The Need For All Employee Engagement

In any workplace, there is a need for an effective, all encompassing communications platform that can pass on information, leave a space for any questions to be asked, and can include all members of the team. This can be a format that can stop misinformation and misunderstandings spreading at a rate that can then become an issue.

The new Blink employee engagement platform is an employee experience app with the mission to improve the lives of front line workers through technology and empower them by giving them a voice. The App can let workers at all levels know everything they need to know, and let them be further included in work and planning processes through polls, surveys, notes on training, meeting information, generally letting all workers know what is happening in the workplace.

This is a system that is much needed in workplaces where there has been an issue with one person receiving information that then gets passed on second and third hand, and can change with the retelling. An example of this sort of retelling came when I was a young student teacher in the days when emails were still in their infancy in the workplace, and there was certainly no apps to link everyone. An incoming fax to the main office said the school was going to get a visit from Michael Jackson. No other information was given on the fax other than a date, time, and asking a specific member of staff to be available.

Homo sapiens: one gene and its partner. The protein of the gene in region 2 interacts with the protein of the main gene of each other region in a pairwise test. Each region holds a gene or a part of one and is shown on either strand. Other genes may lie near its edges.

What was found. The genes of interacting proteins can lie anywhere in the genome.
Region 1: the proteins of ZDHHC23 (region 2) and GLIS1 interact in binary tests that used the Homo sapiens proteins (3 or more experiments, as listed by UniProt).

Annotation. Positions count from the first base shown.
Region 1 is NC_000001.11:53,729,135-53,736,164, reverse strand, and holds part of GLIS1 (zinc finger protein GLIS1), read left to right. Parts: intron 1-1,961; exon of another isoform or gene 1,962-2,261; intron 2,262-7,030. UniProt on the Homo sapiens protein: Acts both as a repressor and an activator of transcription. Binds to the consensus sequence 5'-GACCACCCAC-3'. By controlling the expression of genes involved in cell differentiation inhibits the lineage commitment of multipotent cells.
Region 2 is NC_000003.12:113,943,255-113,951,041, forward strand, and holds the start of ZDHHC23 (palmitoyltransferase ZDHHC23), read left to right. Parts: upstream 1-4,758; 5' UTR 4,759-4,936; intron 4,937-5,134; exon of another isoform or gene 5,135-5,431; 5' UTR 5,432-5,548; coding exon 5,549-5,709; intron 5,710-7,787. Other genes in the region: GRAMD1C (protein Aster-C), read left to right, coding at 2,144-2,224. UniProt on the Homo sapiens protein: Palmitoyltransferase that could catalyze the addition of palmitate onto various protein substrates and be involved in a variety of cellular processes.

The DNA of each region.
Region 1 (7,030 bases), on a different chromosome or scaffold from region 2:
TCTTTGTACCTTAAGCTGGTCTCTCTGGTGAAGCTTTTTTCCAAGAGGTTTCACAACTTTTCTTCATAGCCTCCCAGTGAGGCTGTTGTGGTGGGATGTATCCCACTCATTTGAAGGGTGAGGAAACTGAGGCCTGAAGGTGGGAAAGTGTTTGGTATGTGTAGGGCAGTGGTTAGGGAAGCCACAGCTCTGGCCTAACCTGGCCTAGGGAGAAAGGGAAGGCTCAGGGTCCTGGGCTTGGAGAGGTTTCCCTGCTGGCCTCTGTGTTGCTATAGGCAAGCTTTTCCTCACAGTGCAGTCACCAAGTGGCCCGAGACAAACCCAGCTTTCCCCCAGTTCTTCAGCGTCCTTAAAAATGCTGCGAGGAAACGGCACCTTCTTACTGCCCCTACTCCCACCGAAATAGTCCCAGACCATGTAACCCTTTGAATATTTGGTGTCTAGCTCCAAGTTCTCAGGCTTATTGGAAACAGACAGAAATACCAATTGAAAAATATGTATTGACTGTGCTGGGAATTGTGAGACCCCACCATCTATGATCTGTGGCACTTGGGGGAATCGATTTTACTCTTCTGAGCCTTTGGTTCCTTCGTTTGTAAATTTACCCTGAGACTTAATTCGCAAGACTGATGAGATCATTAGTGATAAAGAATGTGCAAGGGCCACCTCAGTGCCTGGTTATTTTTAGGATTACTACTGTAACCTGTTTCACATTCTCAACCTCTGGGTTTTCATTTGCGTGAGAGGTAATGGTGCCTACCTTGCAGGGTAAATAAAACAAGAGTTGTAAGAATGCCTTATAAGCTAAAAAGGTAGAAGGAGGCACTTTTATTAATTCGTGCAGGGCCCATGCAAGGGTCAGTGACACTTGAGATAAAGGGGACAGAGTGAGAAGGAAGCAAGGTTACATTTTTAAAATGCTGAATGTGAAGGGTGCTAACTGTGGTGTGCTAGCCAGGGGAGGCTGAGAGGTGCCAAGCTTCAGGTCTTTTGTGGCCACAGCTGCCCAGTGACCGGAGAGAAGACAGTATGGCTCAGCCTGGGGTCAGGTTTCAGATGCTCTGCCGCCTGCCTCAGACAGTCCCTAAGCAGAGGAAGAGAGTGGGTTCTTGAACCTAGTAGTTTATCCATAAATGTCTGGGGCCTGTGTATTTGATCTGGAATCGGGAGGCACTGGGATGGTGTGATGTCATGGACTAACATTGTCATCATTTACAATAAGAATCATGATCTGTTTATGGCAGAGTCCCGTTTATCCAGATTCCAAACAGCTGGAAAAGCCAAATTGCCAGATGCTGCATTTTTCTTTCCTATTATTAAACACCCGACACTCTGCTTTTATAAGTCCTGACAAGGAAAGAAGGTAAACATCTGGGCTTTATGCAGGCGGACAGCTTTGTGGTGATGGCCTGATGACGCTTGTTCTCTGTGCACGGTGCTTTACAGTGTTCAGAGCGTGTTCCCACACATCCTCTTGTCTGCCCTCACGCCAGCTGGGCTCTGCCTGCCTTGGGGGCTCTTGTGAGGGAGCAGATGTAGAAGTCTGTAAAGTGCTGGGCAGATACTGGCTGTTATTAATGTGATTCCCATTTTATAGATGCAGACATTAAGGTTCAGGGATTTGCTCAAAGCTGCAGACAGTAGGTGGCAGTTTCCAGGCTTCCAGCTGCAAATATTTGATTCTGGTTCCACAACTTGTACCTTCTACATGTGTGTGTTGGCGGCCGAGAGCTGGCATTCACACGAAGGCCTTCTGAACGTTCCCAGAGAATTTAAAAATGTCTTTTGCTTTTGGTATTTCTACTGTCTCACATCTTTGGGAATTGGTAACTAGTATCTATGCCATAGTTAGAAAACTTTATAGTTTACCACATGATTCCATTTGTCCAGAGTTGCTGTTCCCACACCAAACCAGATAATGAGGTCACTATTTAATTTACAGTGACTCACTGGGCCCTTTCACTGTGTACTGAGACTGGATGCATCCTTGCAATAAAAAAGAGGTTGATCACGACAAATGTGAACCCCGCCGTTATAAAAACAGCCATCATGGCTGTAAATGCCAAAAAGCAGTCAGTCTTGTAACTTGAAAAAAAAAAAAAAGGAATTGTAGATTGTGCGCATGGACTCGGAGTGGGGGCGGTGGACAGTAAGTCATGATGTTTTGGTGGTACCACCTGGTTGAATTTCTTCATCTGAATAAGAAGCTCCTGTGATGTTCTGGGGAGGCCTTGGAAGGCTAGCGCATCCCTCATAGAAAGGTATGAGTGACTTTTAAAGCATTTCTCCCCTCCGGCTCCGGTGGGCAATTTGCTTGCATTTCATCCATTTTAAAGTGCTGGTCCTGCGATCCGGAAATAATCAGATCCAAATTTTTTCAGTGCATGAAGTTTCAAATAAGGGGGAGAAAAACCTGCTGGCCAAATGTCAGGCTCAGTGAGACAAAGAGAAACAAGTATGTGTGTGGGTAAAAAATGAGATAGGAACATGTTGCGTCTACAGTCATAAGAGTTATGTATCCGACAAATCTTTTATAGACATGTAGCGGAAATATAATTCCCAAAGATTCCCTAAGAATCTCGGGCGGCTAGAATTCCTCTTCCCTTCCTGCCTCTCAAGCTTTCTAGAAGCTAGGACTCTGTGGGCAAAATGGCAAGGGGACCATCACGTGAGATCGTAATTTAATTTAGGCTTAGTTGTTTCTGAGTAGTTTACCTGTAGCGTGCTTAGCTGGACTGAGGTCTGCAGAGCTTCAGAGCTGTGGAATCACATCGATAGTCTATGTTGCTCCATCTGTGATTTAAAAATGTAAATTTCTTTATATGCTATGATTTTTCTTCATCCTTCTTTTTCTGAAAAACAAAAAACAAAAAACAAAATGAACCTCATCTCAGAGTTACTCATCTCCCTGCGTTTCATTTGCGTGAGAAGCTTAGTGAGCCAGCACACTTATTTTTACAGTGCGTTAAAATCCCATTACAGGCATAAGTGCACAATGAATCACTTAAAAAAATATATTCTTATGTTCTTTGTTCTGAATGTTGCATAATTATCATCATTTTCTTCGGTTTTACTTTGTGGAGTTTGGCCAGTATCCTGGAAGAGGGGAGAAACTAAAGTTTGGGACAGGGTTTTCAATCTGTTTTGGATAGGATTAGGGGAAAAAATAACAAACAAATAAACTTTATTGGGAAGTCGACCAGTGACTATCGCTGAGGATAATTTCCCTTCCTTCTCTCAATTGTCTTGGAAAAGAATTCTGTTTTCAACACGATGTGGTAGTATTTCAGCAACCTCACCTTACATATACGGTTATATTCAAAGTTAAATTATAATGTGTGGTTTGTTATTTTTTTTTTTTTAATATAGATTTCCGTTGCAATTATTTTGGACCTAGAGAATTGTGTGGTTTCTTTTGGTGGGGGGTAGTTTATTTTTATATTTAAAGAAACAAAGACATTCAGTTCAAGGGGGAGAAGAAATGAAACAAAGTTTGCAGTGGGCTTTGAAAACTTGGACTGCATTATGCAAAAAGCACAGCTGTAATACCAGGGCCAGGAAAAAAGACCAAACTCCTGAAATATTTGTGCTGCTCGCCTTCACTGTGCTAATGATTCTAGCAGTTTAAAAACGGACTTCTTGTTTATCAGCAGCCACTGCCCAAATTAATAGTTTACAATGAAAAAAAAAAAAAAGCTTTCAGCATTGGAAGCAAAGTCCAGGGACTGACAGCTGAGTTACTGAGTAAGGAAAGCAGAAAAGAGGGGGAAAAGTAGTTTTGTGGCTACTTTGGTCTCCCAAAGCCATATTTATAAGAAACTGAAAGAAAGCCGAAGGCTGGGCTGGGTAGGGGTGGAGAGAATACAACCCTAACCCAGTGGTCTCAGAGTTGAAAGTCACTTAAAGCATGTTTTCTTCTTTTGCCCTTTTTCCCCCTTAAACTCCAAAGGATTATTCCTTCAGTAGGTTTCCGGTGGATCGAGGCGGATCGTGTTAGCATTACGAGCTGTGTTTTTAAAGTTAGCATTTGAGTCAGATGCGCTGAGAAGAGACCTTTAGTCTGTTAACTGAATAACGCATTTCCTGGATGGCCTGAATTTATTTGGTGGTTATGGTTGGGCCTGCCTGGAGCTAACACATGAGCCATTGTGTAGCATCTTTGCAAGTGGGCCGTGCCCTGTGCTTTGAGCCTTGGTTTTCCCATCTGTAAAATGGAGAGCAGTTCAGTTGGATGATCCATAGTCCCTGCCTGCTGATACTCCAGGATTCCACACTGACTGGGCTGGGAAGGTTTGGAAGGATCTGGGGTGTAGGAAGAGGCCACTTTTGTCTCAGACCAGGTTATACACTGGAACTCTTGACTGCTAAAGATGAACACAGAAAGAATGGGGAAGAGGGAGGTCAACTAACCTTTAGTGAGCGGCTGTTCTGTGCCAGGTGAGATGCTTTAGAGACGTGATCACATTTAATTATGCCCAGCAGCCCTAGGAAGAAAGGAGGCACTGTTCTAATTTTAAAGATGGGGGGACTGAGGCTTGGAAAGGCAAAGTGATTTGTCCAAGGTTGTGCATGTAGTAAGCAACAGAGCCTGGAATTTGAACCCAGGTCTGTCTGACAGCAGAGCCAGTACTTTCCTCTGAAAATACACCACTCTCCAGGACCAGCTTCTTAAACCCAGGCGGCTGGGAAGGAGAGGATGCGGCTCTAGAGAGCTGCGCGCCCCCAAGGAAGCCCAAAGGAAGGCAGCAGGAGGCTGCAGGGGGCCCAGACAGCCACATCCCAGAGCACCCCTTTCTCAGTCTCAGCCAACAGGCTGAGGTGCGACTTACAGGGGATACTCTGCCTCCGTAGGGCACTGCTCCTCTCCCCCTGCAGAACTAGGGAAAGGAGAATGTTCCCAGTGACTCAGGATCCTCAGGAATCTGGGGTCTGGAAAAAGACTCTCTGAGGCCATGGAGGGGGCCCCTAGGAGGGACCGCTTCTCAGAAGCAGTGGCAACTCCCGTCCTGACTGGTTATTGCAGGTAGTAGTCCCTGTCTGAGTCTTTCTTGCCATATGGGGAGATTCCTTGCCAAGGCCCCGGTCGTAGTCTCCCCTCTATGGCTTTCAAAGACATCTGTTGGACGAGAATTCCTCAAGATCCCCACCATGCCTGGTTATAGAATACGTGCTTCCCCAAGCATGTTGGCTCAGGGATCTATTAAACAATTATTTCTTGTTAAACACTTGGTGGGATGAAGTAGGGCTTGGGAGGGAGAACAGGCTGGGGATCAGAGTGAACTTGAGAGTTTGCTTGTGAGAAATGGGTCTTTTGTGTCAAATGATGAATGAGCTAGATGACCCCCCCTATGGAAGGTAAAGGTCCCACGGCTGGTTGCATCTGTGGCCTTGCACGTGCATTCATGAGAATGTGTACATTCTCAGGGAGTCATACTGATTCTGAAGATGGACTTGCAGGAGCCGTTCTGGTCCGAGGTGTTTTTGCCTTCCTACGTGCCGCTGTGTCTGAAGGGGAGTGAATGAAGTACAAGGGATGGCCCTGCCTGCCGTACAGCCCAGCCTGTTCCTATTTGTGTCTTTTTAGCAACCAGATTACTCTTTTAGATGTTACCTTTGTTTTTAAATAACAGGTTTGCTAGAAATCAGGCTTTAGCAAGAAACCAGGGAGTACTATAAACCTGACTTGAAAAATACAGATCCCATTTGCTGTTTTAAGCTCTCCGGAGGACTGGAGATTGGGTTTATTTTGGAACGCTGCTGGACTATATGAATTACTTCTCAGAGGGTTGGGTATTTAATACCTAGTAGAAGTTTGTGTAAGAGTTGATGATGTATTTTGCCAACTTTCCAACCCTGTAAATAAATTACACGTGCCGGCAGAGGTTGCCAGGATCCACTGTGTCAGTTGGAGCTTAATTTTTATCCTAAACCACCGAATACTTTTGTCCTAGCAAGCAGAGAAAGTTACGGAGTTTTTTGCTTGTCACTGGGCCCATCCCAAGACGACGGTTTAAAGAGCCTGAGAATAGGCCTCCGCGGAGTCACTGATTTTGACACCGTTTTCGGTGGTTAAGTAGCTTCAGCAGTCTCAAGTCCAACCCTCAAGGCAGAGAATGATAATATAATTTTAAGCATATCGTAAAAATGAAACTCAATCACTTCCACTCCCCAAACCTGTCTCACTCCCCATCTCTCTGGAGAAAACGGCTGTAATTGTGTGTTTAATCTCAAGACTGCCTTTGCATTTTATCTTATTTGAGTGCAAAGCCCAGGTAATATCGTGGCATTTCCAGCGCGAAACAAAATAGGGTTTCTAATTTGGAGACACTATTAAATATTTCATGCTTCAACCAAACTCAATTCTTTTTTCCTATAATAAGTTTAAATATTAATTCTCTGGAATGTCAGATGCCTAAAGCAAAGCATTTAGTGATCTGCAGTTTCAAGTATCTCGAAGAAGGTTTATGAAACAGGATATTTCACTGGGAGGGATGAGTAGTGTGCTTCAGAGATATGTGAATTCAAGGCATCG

Now, before this sounds too far fetched. Michael Jackson the legend was supposed to be in the UK that week, and his interest in children was well known (although this was long before the rumour mill had kicked in.) There had been talk in the press of possible visits to schools and hospitals so people started to wonder. Gossip spread amongst staff and even reached some parents, could it really be the King of Pop was paying a visit, as with very little in the way of real facts, it all sounded so cloak and dagger. Maybe there was something in it?

Of course, Michael Jackson was never going to visit the school, there was a very slight mistake on the fax, which should’ve read Mick Jackson, an IT technician who was going to assess the schools early capabilities. Today, with an app someone would just ask the obvious question and everyone would be party to the answer and everyone would probably have laughed together at the idea, but for a few days at least, a school in Tipton thought they were going to have a very special visitor.